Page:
Wednesday, 25 March 2009

Gillian Blease

Hi Fahad, I’ve finally got a bit of time to answer some of your queries.

Who are my influences?: Of course I love all the greats – Paul Rand, Hans Schleger, Abram Games. These were some of the first designers I came across when I started illustrating and they really resonated with me and helped direct my style. Other influences are the artists from my fine art days: Julian Opie, Claes Oldenberg, Andy Wharhol, Peter Doig, Terry Frost. They all combine interesting concepts with great design and composition. They have a real simplicity and richness at the same time along with being quite witty or clever. I look at work from all sorts of sources as much as a I can, especially textiles, graphic design (and logos), advertising, childrens illustration and lots of vintage images – posters and books.

Ideas and compositions: I work really hard on the ideas. When I get a brief I move away from the computer and books and just think, with a piece of paper and a biro. Its important to take time out just to let the ideas flow. Usually I get my best ideas when I let my brain relax – ie on a bus or walking somewhere but mostly there isn’t time for that. If thinking fails me then I’ll start to consult books or my scrapbooks of collected material and see if they spark an idea. The idea and the composition pretty much happen simultaneously. I have to be able to visualise it more or less immediately in my mind’s eye. That’s why I find it very difficult when a client comes to me with their own idea – I can’t get excited about it.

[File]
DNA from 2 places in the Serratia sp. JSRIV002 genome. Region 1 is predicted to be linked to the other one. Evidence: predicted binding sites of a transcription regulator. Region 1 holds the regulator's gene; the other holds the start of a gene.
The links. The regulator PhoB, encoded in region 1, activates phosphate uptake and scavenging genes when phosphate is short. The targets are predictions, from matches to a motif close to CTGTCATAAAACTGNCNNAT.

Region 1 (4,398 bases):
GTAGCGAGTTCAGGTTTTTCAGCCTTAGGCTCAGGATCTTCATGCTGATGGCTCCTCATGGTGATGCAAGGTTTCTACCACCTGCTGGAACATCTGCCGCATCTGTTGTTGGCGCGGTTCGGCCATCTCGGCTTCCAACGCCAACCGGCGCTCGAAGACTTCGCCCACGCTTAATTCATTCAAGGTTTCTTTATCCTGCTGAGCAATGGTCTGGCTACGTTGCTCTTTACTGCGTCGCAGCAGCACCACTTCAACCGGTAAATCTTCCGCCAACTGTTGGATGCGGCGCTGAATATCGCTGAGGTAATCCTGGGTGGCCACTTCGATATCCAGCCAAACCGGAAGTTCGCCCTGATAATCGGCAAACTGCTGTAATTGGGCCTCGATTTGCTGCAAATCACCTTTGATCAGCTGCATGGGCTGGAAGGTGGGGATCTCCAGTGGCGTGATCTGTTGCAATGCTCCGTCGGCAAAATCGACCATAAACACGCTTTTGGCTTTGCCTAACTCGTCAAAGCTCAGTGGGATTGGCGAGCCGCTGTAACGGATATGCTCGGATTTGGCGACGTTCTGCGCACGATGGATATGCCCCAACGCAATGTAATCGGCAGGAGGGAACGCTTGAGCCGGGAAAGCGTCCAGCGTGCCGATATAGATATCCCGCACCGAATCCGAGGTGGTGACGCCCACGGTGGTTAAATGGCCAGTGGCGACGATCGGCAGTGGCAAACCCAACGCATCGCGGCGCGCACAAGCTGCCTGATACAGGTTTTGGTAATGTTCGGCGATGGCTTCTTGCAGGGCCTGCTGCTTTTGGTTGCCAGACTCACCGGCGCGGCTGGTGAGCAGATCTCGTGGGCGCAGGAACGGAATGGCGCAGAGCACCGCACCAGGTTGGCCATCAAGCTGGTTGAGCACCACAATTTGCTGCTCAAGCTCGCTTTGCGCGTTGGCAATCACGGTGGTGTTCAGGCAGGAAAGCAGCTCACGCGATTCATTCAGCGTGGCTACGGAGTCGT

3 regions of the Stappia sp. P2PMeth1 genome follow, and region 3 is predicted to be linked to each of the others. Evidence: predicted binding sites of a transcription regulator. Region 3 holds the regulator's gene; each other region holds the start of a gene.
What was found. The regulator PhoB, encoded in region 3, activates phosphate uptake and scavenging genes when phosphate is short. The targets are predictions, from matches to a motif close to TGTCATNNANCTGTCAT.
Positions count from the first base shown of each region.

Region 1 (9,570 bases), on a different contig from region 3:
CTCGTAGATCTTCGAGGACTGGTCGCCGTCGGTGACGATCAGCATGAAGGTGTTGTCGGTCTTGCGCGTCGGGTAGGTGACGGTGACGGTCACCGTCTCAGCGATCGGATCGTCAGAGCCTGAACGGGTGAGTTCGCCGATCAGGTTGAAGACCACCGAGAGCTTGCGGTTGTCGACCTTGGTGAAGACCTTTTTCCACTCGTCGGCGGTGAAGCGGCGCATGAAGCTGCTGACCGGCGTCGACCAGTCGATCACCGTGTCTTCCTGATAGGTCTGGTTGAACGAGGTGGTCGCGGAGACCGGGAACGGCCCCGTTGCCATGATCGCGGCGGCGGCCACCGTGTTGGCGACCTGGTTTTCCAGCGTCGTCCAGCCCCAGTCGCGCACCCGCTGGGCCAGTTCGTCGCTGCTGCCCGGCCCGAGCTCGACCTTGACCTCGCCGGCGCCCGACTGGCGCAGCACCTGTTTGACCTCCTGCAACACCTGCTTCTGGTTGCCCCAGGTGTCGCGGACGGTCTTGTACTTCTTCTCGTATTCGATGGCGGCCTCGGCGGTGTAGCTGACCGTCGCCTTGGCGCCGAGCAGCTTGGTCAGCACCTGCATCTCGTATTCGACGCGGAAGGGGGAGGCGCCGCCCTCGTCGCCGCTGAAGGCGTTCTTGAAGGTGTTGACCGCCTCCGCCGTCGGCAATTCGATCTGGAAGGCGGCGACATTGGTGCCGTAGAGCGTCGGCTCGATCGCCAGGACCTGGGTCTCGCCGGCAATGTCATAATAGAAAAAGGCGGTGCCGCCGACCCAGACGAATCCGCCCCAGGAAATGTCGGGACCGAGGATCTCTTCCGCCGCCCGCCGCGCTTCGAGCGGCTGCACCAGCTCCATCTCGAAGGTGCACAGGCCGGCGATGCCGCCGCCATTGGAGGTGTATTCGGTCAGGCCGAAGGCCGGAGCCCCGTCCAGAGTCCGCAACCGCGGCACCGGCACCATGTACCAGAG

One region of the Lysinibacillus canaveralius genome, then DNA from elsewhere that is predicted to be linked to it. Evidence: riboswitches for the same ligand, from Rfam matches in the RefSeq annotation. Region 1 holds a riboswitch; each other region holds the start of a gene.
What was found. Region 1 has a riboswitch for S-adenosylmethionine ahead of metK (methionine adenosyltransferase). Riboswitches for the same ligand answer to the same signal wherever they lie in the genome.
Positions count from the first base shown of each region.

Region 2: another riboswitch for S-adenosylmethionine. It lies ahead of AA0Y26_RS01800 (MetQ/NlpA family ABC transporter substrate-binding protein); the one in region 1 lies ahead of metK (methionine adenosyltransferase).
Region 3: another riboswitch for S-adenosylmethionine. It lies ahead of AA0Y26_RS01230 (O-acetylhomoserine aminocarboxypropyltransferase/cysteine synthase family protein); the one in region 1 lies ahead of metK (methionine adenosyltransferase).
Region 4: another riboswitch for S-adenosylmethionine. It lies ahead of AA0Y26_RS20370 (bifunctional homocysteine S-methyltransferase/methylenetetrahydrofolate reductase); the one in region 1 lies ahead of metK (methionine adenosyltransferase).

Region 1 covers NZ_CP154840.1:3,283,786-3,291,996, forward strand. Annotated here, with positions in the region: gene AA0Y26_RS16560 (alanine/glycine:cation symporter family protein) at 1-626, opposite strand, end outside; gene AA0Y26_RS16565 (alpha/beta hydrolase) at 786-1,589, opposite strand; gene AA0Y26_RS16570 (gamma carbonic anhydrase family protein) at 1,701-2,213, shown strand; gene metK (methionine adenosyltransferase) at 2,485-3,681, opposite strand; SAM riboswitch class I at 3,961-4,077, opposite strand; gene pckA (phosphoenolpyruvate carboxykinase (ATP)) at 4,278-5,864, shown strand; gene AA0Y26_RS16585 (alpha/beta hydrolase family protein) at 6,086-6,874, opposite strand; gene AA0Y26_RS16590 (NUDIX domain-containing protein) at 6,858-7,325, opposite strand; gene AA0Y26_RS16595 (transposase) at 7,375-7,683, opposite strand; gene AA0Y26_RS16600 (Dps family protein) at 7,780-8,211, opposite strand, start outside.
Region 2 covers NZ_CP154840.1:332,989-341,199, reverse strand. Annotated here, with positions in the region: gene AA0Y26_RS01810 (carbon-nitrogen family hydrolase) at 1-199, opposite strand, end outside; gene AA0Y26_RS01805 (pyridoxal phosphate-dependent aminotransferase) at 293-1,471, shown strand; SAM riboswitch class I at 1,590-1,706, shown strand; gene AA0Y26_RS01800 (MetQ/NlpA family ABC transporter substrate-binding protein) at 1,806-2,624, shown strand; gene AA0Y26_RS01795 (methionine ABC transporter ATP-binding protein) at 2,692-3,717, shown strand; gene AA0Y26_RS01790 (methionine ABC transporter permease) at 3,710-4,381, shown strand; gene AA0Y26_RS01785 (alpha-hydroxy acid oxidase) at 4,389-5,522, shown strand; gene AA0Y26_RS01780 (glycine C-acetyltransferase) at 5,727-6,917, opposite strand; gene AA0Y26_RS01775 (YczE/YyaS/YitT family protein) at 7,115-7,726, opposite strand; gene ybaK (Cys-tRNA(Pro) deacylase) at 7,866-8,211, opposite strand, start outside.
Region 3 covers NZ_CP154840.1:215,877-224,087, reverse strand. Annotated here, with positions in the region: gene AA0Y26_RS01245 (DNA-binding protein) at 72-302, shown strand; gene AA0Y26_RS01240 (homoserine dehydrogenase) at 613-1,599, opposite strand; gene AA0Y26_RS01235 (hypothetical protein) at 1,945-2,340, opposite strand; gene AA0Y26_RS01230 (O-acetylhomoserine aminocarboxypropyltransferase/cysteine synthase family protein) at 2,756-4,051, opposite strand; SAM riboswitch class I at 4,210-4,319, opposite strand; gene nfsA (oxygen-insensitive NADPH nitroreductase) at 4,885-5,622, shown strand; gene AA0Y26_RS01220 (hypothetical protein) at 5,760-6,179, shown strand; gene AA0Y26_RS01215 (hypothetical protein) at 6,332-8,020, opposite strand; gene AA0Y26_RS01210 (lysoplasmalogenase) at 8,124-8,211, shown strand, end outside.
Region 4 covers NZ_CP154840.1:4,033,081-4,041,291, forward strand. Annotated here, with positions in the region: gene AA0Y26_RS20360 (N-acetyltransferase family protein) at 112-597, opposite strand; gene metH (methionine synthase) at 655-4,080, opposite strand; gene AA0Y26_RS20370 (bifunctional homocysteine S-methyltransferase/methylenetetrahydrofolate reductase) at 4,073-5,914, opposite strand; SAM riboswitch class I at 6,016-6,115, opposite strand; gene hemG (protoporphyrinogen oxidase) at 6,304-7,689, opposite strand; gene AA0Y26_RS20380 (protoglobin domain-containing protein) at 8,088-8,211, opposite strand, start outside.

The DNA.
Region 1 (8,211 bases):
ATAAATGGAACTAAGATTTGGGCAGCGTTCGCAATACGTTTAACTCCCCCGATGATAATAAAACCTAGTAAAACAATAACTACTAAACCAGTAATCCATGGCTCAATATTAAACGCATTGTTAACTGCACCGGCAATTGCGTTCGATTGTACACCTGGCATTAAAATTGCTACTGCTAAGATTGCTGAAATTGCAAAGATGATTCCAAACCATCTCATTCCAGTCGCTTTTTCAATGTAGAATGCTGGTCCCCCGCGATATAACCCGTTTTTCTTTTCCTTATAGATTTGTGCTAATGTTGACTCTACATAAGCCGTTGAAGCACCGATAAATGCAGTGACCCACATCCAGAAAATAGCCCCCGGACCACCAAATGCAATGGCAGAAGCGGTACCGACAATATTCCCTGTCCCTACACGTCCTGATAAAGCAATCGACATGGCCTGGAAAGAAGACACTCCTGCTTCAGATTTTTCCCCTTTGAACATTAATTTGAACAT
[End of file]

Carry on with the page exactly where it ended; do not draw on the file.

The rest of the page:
I try to keep things very simple and minimal and contain the interest within quite strict limitations. I find that good ideas need space which has become an integral aspect of my work. The success of an illustration though can very much depend on the client. If they truly appreciate your style/ideas and are happy to give you free reign it’s much likely that you will do a better job as there’s mutual respect all round! I had a job earlier this week and I simply couldn’t understand why they had asked me to do it – probably short of time and a lazy/inexperienced art assistant. Needless to say, it wasn’t one of my better illustrations. Illustrating comes and goes. I find you can have a really good run of several weeks where the ideas just keep sparking and then there are times when it’s like getting blood out of a stone. You just have to go with it and know it’ll get better.

Hope that goes some way towards answering your questions.

Best wishes, and good luck with your work

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